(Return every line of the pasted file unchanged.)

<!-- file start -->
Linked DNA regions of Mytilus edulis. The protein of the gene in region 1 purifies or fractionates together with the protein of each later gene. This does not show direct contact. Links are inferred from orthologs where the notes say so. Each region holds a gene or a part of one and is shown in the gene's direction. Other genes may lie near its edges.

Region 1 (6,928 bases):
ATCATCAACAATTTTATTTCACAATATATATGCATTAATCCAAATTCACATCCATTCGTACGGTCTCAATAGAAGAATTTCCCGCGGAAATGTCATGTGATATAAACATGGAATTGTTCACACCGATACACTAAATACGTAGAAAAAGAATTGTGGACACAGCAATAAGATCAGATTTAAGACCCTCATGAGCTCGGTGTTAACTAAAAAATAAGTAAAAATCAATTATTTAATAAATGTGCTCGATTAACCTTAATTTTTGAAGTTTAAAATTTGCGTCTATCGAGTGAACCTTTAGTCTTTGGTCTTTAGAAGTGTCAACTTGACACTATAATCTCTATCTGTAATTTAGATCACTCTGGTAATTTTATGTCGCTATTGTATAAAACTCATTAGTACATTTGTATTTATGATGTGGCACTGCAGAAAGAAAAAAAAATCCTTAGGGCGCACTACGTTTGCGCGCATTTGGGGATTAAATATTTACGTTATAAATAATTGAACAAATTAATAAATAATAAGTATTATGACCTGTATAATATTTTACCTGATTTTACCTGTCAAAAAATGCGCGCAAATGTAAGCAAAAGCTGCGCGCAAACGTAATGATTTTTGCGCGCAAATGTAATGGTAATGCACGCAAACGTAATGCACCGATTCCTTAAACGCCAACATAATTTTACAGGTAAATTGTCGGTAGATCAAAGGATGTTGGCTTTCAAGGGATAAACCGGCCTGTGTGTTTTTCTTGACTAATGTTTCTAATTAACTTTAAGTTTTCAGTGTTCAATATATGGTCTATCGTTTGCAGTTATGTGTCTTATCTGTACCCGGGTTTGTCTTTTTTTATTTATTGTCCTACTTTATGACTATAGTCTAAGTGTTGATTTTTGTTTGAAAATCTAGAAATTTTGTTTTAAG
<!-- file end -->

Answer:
Linked DNA regions of Mytilus edulis. The protein of the gene in region 1 purifies or fractionates together with the protein of each later gene. This does not show direct contact. Links are inferred from orthologs where the notes say so. Each region holds a gene or a part of one and is shown in the gene's direction. Other genes may lie near its edges.

Region 1 (6,928 bases):
ATCATCAACAATTTTATTTCACAATATATATGCATTAATCCAAATTCACATCCATTCGTACGGTCTCAATAGAAGAATTTCCCGCGGAAATGTCATGTGATATAAACATGGAATTGTTCACACCGATACACTAAATACGTAGAAAAAGAATTGTGGACACAGCAATAAGATCAGATTTAAGACCCTCATGAGCTCGGTGTTAACTAAAAAATAAGTAAAAATCAATTATTTAATAAATGTGCTCGATTAACCTTAATTTTTGAAGTTTAAAATTTGCGTCTATCGAGTGAACCTTTAGTCTTTGGTCTTTAGAAGTGTCAACTTGACACTATAATCTCTATCTGTAATTTAGATCACTCTGGTAATTTTATGTCGCTATTGTATAAAACTCATTAGTACATTTGTATTTATGATGTGGCACTGCAGAAAGAAAAAAAAATCCTTAGGGCGCACTACGTTTGCGCGCATTTGGGGATTAAATATTTACGTTATAAATAATTGAACAAATTAATAAATAATAAGTATTATGACCTGTATAATATTTTACCTGATTTTACCTGTCAAAAAATGCGCGCAAATGTAAGCAAAAGCTGCGCGCAAACGTAATGATTTTTGCGCGCAAATGTAATGGTAATGCACGCAAACGTAATGCACCGATTCCTTAAACGCCAACATAATTTTACAGGTAAATTGTCGGTAGATCAAAGGATGTTGGCTTTCAAGGGATAAACCGGCCTGTGTGTTTTTCTTGACTAATGTTTCTAATTAACTTTAAGTTTTCAGTGTTCAATATATGGTCTATCGTTTGCAGTTATGTGTCTTATCTGTACCCGGGTTTGTCTTTTTTTATTTATTGTCCTACTTTATGACTATAGTCTAAGTGTTGATTTTTGTTTGAAAATCTAGAAATTTTGTTTTAAG